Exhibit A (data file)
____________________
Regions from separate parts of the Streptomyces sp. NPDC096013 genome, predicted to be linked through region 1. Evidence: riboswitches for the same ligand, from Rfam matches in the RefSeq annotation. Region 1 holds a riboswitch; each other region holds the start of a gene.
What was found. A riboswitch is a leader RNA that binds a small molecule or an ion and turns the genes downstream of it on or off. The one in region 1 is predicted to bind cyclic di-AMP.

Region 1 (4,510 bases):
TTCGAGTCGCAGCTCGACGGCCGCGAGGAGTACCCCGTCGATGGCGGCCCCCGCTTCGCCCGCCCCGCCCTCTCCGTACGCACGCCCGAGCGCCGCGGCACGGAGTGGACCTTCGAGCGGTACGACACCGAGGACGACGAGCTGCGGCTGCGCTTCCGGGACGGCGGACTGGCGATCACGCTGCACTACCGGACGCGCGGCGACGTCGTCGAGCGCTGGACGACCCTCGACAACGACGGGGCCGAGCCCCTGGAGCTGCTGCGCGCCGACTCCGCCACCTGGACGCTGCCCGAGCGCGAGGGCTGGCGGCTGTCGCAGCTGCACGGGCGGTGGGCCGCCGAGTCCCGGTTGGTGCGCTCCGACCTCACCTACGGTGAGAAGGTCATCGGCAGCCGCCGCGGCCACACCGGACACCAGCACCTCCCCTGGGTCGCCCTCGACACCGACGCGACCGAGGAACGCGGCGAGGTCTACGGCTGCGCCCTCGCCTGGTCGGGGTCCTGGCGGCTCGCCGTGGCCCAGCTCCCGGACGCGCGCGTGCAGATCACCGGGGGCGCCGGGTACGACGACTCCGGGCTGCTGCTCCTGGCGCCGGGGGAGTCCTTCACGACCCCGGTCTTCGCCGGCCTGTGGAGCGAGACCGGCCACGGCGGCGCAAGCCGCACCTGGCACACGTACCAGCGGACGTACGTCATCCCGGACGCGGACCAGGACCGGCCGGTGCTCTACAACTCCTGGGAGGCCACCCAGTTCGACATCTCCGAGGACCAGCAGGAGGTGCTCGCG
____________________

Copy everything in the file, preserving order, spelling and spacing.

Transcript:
Regions from separate parts of the Streptomyces sp. NPDC096013 genome, predicted to be linked through region 1. Evidence: riboswitches for the same ligand, from Rfam matches in the RefSeq annotation. Region 1 holds a riboswitch; each other region holds the start of a gene.
What was found. A riboswitch is a leader RNA that binds a small molecule or an ion and turns the genes downstream of it on or off. The one in region 1 is predicted to bind cyclic di-AMP.

Region 1 (4,510 bases):
TTCGAGTCGCAGCTCGACGGCCGCGAGGAGTACCCCGTCGATGGCGGCCCCCGCTTCGCCCGCCCCGCCCTCTCCGTACGCACGCCCGAGCGCCGCGGCACGGAGTGGACCTTCGAGCGGTACGACACCGAGGACGACGAGCTGCGGCTGCGCTTCCGGGACGGCGGACTGGCGATCACGCTGCACTACCGGACGCGCGGCGACGTCGTCGAGCGCTGGACGACCCTCGACAACGACGGGGCCGAGCCCCTGGAGCTGCTGCGCGCCGACTCCGCCACCTGGACGCTGCCCGAGCGCGAGGGCTGGCGGCTGTCGCAGCTGCACGGGCGGTGGGCCGCCGAGTCCCGGTTGGTGCGCTCCGACCTCACCTACGGTGAGAAGGTCATCGGCAGCCGCCGCGGCCACACCGGACACCAGCACCTCCCCTGGGTCGCCCTCGACACCGACGCGACCGAGGAACGCGGCGAGGTCTACGGCTGCGCCCTCGCCTGGTCGGGGTCCTGGCGGCTCGCCGTGGCCCAGCTCCCGGACGCGCGCGTGCAGATCACCGGGGGCGCCGGGTACGACGACTCCGGGCTGCTGCTCCTGGCGCCGGGGGAGTCCTTCACGACCCCGGTCTTCGCCGGCCTGTGGAGCGAGACCGGCCACGGCGGCGCAAGCCGCACCTGGCACACGTACCAGCGGACGTACGTCATCCCGGACGCGGACCAGGACCGGCCGGTGCTCTACAACTCCTGGGAGGCCACCCAGTTCGACATCTCCGAGGACCAGCAGGAGGTGCTCGCG